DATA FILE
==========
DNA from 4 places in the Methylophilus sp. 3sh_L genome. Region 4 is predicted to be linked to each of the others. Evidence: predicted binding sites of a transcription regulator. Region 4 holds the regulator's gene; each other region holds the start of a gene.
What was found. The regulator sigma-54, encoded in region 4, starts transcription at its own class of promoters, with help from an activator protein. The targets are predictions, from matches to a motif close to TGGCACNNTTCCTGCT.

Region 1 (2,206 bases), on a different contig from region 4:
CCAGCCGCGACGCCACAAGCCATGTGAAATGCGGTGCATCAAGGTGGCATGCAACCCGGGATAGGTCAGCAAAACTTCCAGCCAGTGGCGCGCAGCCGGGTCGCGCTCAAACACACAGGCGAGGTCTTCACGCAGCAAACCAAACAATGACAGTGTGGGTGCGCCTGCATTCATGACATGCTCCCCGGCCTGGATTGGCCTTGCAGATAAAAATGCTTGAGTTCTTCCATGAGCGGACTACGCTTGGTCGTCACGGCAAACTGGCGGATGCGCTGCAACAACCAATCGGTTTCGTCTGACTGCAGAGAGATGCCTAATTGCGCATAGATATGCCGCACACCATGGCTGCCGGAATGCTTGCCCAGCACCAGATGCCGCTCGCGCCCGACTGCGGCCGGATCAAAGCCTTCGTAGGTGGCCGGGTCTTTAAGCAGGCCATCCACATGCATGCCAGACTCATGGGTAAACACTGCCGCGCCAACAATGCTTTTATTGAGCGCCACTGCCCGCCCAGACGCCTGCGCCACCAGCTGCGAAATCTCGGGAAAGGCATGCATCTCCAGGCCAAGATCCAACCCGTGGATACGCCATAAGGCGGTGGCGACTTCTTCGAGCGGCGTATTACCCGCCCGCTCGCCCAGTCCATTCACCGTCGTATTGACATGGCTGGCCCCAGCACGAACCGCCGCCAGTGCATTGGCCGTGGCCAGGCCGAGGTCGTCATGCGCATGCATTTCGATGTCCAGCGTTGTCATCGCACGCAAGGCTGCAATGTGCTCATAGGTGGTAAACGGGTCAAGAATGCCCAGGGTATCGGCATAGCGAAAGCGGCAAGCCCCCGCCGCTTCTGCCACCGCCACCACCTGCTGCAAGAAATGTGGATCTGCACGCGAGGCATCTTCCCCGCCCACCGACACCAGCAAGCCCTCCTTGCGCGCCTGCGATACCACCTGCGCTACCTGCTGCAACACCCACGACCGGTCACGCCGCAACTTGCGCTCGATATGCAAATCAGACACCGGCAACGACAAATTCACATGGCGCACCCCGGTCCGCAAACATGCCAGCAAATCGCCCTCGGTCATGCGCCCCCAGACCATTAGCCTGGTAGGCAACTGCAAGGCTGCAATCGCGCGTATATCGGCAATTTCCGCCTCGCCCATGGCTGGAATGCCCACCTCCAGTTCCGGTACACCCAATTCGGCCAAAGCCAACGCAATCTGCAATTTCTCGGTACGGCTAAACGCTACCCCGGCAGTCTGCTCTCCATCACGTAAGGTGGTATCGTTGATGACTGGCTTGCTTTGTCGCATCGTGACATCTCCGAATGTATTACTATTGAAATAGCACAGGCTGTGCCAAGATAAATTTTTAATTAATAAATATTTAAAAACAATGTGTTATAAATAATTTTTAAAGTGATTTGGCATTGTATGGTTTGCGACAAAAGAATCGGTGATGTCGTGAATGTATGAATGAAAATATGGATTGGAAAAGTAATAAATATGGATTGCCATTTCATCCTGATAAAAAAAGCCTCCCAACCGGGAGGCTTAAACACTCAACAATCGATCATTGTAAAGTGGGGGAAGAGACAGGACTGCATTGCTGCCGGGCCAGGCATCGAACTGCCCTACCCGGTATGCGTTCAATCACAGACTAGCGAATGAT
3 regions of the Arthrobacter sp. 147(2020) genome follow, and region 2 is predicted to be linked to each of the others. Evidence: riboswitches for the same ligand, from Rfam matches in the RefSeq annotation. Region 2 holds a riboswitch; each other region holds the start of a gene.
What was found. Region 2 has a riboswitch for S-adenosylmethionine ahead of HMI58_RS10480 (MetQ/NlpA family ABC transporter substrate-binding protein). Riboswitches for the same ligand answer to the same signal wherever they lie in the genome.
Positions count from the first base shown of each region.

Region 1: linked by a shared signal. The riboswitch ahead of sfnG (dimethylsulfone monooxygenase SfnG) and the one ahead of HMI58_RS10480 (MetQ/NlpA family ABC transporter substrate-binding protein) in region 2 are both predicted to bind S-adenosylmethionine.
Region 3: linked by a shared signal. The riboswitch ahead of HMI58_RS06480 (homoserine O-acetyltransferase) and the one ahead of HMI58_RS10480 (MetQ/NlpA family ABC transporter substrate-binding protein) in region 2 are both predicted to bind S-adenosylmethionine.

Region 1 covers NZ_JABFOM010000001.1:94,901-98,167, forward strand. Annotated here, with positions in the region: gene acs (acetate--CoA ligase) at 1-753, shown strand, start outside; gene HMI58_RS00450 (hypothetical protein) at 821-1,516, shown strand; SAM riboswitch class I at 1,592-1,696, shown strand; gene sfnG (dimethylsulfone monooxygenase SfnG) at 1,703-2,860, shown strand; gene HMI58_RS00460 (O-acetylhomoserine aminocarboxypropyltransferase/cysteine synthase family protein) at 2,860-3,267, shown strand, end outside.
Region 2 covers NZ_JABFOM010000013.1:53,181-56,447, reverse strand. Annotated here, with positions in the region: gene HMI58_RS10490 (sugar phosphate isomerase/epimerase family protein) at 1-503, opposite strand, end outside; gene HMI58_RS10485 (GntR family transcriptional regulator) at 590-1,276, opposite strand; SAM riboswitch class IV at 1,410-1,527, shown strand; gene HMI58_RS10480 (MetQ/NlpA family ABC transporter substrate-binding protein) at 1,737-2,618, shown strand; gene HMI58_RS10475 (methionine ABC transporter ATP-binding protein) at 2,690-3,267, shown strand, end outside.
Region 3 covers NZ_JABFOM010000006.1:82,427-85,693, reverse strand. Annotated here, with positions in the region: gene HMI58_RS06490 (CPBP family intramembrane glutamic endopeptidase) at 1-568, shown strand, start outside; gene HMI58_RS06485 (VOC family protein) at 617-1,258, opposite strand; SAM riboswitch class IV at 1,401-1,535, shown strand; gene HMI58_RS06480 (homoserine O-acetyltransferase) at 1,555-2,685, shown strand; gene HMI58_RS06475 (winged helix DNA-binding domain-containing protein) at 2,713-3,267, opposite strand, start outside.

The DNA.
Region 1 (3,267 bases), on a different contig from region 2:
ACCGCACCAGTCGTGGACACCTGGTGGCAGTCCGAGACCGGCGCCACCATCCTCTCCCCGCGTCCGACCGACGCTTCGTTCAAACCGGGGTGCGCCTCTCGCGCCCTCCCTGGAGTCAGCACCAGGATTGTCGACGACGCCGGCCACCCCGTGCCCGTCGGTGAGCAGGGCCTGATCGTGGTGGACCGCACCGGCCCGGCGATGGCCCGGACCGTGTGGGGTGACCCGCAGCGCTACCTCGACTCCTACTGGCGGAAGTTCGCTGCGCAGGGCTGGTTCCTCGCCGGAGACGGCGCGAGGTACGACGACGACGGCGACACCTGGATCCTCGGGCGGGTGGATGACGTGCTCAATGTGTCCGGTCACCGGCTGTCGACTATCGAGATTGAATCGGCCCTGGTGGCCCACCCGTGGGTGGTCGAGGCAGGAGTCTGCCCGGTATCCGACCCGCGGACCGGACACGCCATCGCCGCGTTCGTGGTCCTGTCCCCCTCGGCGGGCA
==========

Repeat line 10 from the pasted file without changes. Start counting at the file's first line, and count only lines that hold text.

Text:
Region 1 covers NZ_JABFOM010000001.1:94,901-98,167, forward strand. Annotated here, with positions in the region: gene acs (acetate--CoA ligase) at 1-753, shown strand, start outside; gene HMI58_RS00450 (hypothetical protein) at 821-1,516, shown strand; SAM riboswitch class I at 1,592-1,696, shown strand; gene sfnG (dimethylsulfone monooxygenase SfnG) at 1,703-2,860, shown strand; gene HMI58_RS00460 (O-acetylhomoserine aminocarboxypropyltransferase/cysteine synthase family protein) at 2,860-3,267, shown strand, end outside.